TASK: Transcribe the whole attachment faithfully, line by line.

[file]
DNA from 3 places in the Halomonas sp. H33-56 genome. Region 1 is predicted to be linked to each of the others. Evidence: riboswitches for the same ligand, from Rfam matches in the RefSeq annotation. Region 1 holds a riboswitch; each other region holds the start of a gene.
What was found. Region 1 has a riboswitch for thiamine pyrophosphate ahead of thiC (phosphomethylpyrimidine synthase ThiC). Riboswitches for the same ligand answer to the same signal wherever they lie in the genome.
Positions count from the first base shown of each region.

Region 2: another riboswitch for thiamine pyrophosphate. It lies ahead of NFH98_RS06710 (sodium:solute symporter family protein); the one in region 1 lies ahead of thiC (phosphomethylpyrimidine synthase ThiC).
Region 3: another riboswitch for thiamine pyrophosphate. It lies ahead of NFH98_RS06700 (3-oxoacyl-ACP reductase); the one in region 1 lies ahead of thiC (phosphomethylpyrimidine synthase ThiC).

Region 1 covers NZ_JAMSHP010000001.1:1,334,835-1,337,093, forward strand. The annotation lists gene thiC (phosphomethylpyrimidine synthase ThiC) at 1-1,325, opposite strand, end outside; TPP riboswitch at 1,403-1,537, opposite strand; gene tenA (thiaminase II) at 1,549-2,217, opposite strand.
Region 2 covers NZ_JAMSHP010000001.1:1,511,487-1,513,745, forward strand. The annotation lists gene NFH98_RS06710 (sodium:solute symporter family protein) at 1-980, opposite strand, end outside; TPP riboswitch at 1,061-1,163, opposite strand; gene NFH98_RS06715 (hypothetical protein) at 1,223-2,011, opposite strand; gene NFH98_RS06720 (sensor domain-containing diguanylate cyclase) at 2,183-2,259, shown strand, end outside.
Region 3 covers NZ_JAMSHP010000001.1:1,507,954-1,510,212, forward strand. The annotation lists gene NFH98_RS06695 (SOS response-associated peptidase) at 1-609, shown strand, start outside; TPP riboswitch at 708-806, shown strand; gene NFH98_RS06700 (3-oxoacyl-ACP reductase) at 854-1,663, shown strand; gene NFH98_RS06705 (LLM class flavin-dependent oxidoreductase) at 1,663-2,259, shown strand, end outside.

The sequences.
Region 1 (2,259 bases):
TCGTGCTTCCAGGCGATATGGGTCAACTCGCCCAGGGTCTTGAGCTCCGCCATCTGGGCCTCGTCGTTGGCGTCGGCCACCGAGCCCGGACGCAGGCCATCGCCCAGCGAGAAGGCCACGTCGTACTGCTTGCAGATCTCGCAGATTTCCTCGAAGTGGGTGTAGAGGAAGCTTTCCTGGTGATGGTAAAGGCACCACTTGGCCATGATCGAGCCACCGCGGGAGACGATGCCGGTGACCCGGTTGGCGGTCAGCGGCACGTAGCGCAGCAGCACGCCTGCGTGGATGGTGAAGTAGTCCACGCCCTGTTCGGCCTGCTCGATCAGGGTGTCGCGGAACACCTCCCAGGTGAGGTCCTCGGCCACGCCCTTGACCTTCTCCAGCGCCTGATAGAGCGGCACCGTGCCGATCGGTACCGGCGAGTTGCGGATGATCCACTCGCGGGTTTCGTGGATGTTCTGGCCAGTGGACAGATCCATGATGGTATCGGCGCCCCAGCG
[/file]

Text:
DNA from 3 places in the Halomonas sp. H33-56 genome. Region 1 is predicted to be linked to each of the others. Evidence: riboswitches for the same ligand, from Rfam matches in the RefSeq annotation. Region 1 holds a riboswitch; each other region holds the start of a gene.
What was found. Region 1 has a riboswitch for thiamine pyrophosphate ahead of thiC (phosphomethylpyrimidine synthase ThiC). Riboswitches for the same ligand answer to the same signal wherever they lie in the genome.
Positions count from the first base shown of each region.

Region 2: another riboswitch for thiamine pyrophosphate. It lies ahead of NFH98_RS06710 (sodium:solute symporter family protein); the one in region 1 lies ahead of thiC (phosphomethylpyrimidine synthase ThiC).
Region 3: another riboswitch for thiamine pyrophosphate. It lies ahead of NFH98_RS06700 (3-oxoacyl-ACP reductase); the one in region 1 lies ahead of thiC (phosphomethylpyrimidine synthase ThiC).

Region 1 covers NZ_JAMSHP010000001.1:1,334,835-1,337,093, forward strand. The annotation lists gene thiC (phosphomethylpyrimidine synthase ThiC) at 1-1,325, opposite strand, end outside; TPP riboswitch at 1,403-1,537, opposite strand; gene tenA (thiaminase II) at 1,549-2,217, opposite strand.
Region 2 covers NZ_JAMSHP010000001.1:1,511,487-1,513,745, forward strand. The annotation lists gene NFH98_RS06710 (sodium:solute symporter family protein) at 1-980, opposite strand, end outside; TPP riboswitch at 1,061-1,163, opposite strand; gene NFH98_RS06715 (hypothetical protein) at 1,223-2,011, opposite strand; gene NFH98_RS06720 (sensor domain-containing diguanylate cyclase) at 2,183-2,259, shown strand, end outside.
Region 3 covers NZ_JAMSHP010000001.1:1,507,954-1,510,212, forward strand. The annotation lists gene NFH98_RS06695 (SOS response-associated peptidase) at 1-609, shown strand, start outside; TPP riboswitch at 708-806, shown strand; gene NFH98_RS06700 (3-oxoacyl-ACP reductase) at 854-1,663, shown strand; gene NFH98_RS06705 (LLM class flavin-dependent oxidoreductase) at 1,663-2,259, shown strand, end outside.

The sequences.
Region 1 (2,259 bases):
TCGTGCTTCCAGGCGATATGGGTCAACTCGCCCAGGGTCTTGAGCTCCGCCATCTGGGCCTCGTCGTTGGCGTCGGCCACCGAGCCCGGACGCAGGCCATCGCCCAGCGAGAAGGCCACGTCGTACTGCTTGCAGATCTCGCAGATTTCCTCGAAGTGGGTGTAGAGGAAGCTTTCCTGGTGATGGTAAAGGCACCACTTGGCCATGATCGAGCCACCGCGGGAGACGATGCCGGTGACCCGGTTGGCGGTCAGCGGCACGTAGCGCAGCAGCACGCCTGCGTGGATGGTGAAGTAGTCCACGCCCTGTTCGGCCTGCTCGATCAGGGTGTCGCGGAACACCTCCCAGGTGAGGTCCTCGGCCACGCCCTTGACCTTCTCCAGCGCCTGATAGAGCGGCACCGTGCCGATCGGTACCGGCGAGTTGCGGATGATCCACTCGCGGGTTTCGTGGATGTTCTGGCCAGTGGACAGATCCATGATGGTATCGGCGCCCCAGCG